• BRIEF DESCRIPTION OF THE DRAWINGS
  • FIG. 1 is a cross-sectional view of a composite reference layer having a RL1/DL1/spacer/DL2/RL2 configuration formed according to an embodiment of the present disclosure.
  • FIG. 2 is a cross-sectional view of the multilayer stack shown in FIG. 1 with a transitional layer formed as the uppermost layer in the reference layer stack according to a second embodiment of the present disclosure.
  • FIG. 3 is a cross-sectional view of a composite reference layer having a dual synthetic antiferromagnetic (SAF) configuration represented by RL1/DL1/spacer/DL2/RL2/DL3/second spacer/DL4/RL3 formed according to a third embodiment of the present disclosure.
  • FIG. 4 is a cross-sectional view of a magnetic tunnel junction (MTJ) with a bottom spin valve configuration and containing a RL1/DL1/spacer/DL2/RL2 reference layer formed according to an embodiment of the present disclosure.
  • FIG. 5 is a cross-sectional view of a MTJ having a reference layer made of a RL1/DL1/spacer/DL2/RL2 stack and a free layer comprising a FL1/DL3/spacer/DL4/FL2 multilayer stack according to another embodiment of the present disclosure.
  • FIG. 6 depicts a cross-sectional view of atop spin valve embodiment.
  • FIG. 7 shows MH loop results for a RL1/spacer/RL2 multilayer configuration (curve A) wherein RL1 is (Ni/Co)12, RL2 is (Co/Ni)10, and the spacer is Ru, and curve B shows Hc for a RL1/DL1/spacer/DL2/RL2 where RL1 is (Ni/Co)12, DL1 and DL2 are Co, RL2 is (Co/Ni)10, and the spacer is Ru according to an embodiment of the present disclosure, and curve C shows Hc for a RL1/DL1/spacer/DL2/RL2 stack where DL1 and DL2 are CoFe according to an embodiment of the present disclosure.
  • FIG. 8 shows MH loop results with improved Hc for a RL1/DL1/spacer/DL2/RL2 multilayer stack where RL1 is (Ni/Co)10 or (Pd/Co)10, DL1 and DL2 are Co, RL2 is (Co/Ni)8, and the spacer is Ru according to an embodiment of the present disclosure.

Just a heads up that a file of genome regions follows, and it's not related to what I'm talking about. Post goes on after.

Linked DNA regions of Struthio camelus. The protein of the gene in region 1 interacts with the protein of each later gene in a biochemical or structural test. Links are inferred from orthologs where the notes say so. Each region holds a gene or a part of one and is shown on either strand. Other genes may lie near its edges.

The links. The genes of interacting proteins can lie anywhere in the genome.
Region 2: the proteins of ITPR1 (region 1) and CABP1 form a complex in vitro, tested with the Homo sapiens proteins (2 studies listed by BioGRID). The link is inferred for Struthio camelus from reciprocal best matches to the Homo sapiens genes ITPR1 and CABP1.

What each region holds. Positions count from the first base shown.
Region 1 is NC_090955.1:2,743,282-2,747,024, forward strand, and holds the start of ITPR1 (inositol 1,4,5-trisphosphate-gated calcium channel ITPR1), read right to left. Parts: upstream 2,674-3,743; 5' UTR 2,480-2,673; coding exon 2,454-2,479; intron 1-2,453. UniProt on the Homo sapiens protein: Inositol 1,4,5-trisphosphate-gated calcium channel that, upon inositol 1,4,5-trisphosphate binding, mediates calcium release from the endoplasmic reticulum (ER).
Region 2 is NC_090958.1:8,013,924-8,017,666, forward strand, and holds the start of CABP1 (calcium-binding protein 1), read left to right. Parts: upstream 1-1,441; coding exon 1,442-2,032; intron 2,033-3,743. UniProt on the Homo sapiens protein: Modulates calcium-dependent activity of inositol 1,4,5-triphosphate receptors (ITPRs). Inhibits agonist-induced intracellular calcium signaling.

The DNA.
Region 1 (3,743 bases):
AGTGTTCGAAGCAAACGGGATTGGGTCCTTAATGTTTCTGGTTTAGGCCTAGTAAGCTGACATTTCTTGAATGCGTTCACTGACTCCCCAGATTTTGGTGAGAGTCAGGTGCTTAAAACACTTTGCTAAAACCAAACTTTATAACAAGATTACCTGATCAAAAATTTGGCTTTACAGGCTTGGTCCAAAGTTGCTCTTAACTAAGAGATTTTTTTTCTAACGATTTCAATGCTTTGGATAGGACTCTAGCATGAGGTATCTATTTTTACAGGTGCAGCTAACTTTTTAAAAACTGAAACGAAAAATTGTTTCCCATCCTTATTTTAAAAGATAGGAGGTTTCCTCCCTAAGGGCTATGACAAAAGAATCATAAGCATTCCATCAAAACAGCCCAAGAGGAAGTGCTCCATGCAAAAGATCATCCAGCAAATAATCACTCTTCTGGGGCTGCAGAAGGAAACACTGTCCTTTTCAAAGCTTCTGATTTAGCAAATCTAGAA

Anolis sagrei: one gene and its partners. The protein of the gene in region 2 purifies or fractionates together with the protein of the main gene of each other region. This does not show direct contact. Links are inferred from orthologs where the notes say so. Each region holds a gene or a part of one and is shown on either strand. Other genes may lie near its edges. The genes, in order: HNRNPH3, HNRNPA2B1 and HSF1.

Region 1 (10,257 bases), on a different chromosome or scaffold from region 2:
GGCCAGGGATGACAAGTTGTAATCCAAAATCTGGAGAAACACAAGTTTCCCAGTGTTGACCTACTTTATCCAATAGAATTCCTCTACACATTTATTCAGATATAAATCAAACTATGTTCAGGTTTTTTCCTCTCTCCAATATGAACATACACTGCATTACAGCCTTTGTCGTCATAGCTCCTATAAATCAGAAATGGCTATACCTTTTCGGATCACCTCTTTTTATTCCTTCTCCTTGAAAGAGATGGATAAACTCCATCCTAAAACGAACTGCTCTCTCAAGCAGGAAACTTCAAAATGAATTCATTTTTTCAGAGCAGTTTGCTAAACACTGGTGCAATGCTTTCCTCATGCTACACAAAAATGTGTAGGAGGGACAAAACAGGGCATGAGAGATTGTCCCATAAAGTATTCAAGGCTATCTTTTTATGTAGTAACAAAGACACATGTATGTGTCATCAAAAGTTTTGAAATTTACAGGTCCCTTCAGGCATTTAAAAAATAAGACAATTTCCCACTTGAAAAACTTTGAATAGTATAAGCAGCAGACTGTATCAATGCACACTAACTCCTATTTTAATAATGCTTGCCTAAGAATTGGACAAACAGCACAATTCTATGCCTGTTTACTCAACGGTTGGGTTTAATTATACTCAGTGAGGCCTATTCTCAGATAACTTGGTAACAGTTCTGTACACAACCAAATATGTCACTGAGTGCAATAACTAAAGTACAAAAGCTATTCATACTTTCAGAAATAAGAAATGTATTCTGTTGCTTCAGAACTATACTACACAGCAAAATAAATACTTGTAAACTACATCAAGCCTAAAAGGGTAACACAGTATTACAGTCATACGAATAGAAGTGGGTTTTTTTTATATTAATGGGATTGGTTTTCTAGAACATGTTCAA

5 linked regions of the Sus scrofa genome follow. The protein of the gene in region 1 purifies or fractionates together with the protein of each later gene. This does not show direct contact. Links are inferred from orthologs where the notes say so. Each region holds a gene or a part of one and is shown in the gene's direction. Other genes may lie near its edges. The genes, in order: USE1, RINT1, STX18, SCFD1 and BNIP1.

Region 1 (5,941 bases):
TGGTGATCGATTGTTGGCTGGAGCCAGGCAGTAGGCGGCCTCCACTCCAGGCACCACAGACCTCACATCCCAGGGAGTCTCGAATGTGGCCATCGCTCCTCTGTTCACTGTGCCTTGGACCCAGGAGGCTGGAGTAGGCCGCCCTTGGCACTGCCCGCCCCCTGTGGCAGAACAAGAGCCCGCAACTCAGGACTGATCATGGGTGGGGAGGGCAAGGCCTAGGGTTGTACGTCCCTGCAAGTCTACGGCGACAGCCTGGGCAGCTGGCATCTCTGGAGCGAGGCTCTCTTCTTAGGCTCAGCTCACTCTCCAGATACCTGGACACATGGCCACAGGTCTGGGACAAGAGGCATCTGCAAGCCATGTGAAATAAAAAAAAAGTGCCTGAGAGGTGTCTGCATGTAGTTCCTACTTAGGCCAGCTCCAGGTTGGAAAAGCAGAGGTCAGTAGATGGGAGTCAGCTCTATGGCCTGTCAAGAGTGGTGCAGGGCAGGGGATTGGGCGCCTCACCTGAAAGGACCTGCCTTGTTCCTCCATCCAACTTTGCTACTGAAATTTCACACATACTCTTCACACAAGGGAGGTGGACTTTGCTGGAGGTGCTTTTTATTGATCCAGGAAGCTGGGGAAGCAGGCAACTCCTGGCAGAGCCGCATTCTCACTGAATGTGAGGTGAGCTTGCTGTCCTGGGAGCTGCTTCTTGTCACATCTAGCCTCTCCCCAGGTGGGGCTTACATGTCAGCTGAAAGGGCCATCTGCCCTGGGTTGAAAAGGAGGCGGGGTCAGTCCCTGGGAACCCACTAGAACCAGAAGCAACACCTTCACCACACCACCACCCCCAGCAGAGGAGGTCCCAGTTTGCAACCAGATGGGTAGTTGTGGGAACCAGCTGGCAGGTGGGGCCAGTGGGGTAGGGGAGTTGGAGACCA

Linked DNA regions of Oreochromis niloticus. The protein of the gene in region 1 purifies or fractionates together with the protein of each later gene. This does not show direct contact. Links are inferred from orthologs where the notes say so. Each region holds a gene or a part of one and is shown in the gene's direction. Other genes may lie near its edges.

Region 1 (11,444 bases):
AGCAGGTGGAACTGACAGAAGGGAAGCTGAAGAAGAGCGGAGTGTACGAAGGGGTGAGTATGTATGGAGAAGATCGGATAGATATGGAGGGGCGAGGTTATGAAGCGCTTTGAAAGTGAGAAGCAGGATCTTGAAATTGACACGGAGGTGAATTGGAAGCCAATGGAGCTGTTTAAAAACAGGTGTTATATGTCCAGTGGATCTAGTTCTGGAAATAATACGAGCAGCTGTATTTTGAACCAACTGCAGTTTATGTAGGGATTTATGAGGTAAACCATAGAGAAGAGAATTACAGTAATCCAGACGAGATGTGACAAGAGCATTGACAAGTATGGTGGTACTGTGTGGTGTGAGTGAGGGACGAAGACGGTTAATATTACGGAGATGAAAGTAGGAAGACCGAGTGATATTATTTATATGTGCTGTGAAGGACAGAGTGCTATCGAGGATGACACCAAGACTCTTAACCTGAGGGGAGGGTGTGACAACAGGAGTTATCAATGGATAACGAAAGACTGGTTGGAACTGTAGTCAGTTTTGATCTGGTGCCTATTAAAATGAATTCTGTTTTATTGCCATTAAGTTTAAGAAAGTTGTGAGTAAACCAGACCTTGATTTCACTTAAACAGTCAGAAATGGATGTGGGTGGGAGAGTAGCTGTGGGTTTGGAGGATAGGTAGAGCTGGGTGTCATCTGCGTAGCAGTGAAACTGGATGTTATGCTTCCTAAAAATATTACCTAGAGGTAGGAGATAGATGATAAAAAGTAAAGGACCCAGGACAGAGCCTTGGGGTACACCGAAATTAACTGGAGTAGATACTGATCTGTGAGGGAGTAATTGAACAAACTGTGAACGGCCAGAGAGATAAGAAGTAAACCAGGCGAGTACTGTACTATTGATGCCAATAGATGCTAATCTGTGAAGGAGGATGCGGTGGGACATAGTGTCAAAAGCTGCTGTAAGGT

• FIG. 9 shows the effect of annealing temperature on the MH loop of a RL1/DL1/spacer/DL2/RL2 stack of the present disclosure with a configuration that is [Ni6A/Cu2.5A]10/Co4A/Ru4A/Co4A/[Cu2.5A/Ni6A]8/CoFeB6A/Co4A/MgO/Ta.
  • DETAILED DESCRIPTION
  • The present disclosure is a multilayer stack with perpendicular magnetic anisotropy that may be employed as a reference layer, free layer, or dipole layer in magnetic devices such as MRAM and STT-MRAM, in spintronic devices such as MAMR, in various designs of PMA spin valves including MTJ elements, and in PMA magnetic media used in magnetic sensors and data storage. The multilayer stack may be used in devices based on bottom spin valve, top spin valve, or dual spin valve designs as appreciated by those skilled in the art.
  • Referring to FIG. 1, a reference layer 20 with a RL1/DL1/spacer/DL2/RL2 configuration according to a first embodiment of the present disclosure is formed on an underlayer also referred to as seed layer 15 that has been deposited on a substrate 10. Reference layer 20 may also be referred to as a reference layer stack and includes RL1 layer 21 and RL2 layer 25 as lower and upper PMA layers, respectively, a spacer 23 that induces RKKY coupling between the RL1 and RL2 layers, and dusting layers DL1 22, DL2 24 which enhance the RKKY coupling between RL1 and RL2 layers. Layers 21-25 may be sequentially sputter deposited on the seed layer. The substrate may be a bottom electrode in a MRAM, STT-MRAM, or STO, or a bottom shield in a sensor, for example. A seed layer 15 is selected that maintains or enhances PMA Hc and Hk in RL1 layer 21. The seed layer material may be NiCr as disclosed in related patent application Ser. No. 13/068,398, or Pd, Pt, Ta, Ru or other metals or alloys that maintain or enhance the PMA character of RL1.